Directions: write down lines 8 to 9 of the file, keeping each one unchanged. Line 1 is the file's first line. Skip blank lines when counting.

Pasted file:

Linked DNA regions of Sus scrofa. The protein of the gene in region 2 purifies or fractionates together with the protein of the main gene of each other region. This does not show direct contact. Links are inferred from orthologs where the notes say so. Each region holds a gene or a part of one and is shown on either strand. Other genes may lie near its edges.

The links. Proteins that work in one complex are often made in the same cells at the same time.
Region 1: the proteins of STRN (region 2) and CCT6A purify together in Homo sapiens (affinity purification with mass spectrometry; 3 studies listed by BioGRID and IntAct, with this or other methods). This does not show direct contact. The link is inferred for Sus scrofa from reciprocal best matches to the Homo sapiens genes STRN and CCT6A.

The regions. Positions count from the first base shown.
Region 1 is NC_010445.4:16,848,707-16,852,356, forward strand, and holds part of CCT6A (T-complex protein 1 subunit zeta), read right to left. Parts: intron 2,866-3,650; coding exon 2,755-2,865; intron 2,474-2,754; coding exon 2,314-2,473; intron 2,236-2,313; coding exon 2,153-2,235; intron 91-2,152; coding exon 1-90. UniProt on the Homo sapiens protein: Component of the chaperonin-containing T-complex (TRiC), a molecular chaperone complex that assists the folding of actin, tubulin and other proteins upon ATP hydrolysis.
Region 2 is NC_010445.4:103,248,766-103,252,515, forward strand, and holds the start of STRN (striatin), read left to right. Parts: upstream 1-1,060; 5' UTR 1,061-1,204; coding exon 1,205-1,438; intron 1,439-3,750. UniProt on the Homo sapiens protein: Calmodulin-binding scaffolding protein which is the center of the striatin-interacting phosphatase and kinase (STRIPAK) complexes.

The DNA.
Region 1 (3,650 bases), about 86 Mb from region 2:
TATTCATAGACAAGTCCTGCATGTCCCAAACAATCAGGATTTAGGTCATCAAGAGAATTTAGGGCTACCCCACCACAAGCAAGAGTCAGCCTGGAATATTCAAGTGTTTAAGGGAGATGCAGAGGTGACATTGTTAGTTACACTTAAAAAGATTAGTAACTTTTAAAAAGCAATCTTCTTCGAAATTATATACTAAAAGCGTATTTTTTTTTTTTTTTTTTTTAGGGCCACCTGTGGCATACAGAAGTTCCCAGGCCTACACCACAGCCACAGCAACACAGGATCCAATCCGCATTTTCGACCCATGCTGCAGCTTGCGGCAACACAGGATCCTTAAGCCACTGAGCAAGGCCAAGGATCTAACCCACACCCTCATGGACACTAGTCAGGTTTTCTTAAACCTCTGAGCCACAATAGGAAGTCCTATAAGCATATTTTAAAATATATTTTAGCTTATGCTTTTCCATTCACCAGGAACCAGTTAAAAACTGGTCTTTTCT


Region 1 (3,650 bases), about 86 Mb from region 2:
TATTCATAGACAAGTCCTGCATGTCCCAAACAATCAGGATTTAGGTCATCAAGAGAATTTAGGGCTACCCCACCACAAGCAAGAGTCAGCCTGGAATATTCAAGTGTTTAAGGGAGATGCAGAGGTGACATTGTTAGTTACACTTAAAAAGATTAGTAACTTTTAAAAAGCAATCTTCTTCGAAATTATATACTAAAAGCGTATTTTTTTTTTTTTTTTTTTTAGGGCCACCTGTGGCATACAGAAGTTCCCAGGCCTACACCACAGCCACAGCAACACAGGATCCAATCCGCATTTTCGACCCATGCTGCAGCTTGCGGCAACACAGGATCCTTAAGCCACTGAGCAAGGCCAAGGATCTAACCCACACCCTCATGGACACTAGTCAGGTTTTCTTAAACCTCTGAGCCACAATAGGAAGTCCTATAAGCATATTTTAAAATATATTTTAGCTTATGCTTTTCCATTCACCAGGAACCAGTTAAAAACTGGTCTTTTCT